By Daniel Rapaport
OLYMPIA FIELDS, Ill. — Sometimes, golf taunts. Tiger Woods couldn’t buy a putt all day. When he needed them to drop, they wouldn’t, and he slid well down the leaderboard at the BMW Championship.
And then, when the round was already lost, a long-distance putt found the bottom. Of course.
Woods holed a 37-footer for par on 18 to shoot a five-over 75 on a second straight brutally difficult day at Olympia Fields. At eight over for the tournament and in a tie for 55th place, he will need a phenomenal weekend to snatch the top-five finish he needs to get into the top 30 in the FedEx Cup standings and qualify for next week’s Tour Championship.
And, yet, he’s only nine shots back of first—which is one under, the highest 36-hole leading total in a non-major PGA Tour event in more than six years.
Woods declined to speak to the media after the round, which gave new meaning to the word slog. Temperatures hovered around 90 degrees, with the humidity making it downright uncomfortable to be outside. The only reprieve from the swelter was the wind, but that made the golf course even trickier. All that, combined with a crisscross layout that forces players to wait over shots to not distract players on adjacent holes, made for a five-hour, 13-minute round.
For Woods, it must have felt like an eternity.
He made four straight pars before a bogey at five, but at just one over through six holes he found himself actually creeping up the leader board. That is, until he made an absolute mess of the seventh hole. After air-mailing the green with his approach, he left his chip just short of the green, then putted to five feet, then left the five-footer … short. Woefully so. It was symptomatic of Woods’ continued struggles on the greens—despite making that 37-footer on 18, he still finished 58th out of 69 in strokes gained putting for Friday’s round and ranks 57th for the week.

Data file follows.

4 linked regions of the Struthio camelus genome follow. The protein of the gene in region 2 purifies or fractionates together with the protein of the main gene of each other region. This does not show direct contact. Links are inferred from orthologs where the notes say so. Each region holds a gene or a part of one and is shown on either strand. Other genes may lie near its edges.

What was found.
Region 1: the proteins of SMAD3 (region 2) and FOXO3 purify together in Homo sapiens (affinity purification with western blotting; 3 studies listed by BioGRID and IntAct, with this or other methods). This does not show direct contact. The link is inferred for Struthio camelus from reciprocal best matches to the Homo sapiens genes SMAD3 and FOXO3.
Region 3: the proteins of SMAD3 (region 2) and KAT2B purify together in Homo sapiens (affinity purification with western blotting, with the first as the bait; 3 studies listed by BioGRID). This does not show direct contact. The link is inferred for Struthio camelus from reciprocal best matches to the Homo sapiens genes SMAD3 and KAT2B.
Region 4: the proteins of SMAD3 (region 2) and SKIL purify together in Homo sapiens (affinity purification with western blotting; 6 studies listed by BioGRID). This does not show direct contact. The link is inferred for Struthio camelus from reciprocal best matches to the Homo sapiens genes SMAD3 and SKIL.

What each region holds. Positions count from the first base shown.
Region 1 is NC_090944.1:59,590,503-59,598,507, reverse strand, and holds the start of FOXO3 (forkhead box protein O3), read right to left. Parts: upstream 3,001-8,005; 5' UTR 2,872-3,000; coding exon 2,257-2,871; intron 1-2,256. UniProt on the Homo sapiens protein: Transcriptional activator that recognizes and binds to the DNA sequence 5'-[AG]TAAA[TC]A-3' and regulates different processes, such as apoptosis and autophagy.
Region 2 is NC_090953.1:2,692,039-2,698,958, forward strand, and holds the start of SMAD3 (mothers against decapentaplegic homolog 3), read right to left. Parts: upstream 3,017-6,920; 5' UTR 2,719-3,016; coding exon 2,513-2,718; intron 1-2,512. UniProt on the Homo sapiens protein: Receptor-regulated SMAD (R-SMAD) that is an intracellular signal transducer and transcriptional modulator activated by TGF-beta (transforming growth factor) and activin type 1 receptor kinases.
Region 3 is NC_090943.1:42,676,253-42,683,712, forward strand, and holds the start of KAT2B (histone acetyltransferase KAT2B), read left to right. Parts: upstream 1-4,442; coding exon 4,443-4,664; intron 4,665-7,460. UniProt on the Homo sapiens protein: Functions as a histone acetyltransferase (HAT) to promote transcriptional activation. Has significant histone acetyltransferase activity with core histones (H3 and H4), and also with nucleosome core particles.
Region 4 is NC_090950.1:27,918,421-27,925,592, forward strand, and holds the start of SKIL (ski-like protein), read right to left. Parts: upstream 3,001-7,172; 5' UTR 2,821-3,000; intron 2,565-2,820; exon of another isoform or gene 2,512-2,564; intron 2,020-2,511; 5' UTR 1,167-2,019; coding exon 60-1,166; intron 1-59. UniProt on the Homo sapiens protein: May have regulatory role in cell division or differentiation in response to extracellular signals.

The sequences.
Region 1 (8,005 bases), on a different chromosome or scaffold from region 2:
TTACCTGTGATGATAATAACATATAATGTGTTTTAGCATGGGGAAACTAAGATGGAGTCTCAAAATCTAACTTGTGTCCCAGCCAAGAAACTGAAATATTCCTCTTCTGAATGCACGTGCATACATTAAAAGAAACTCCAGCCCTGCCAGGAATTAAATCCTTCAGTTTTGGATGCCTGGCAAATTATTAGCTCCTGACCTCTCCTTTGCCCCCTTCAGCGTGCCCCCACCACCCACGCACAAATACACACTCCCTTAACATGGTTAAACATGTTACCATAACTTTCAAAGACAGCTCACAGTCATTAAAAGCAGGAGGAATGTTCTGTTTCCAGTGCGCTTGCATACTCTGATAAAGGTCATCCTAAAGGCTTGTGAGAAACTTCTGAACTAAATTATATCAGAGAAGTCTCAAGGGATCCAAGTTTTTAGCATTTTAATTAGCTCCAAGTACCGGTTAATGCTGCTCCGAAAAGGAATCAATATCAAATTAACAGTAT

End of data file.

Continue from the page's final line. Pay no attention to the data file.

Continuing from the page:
Woods birdied the 11th before playing his next five holes in four over, which included missing two eight-footers for par. A birdie on 17 and that par save on 18 salvaged a semi-respectable round—the scoring average on Friday was 72.73—and Woods will be back early Saturday morning to continue his meandering search for momentum. Any momentum. It’s evaded him almost entirely since he returned from the COVID hiatus.
Still, even if Woods’ season ends Sunday—which looks rather likely—there is plenty to play for. With the Tour Championship a long shot proposition, Woods’ focus has surely shifted to the U.S. Open, which begins in less than three weeks at Winged Foot in New York. And there is no better preparation for a U.S. Open than playing a U.S. Open-ready golf course. Olympia Fields certainly qualifies, and Woods will get two more cracks at it.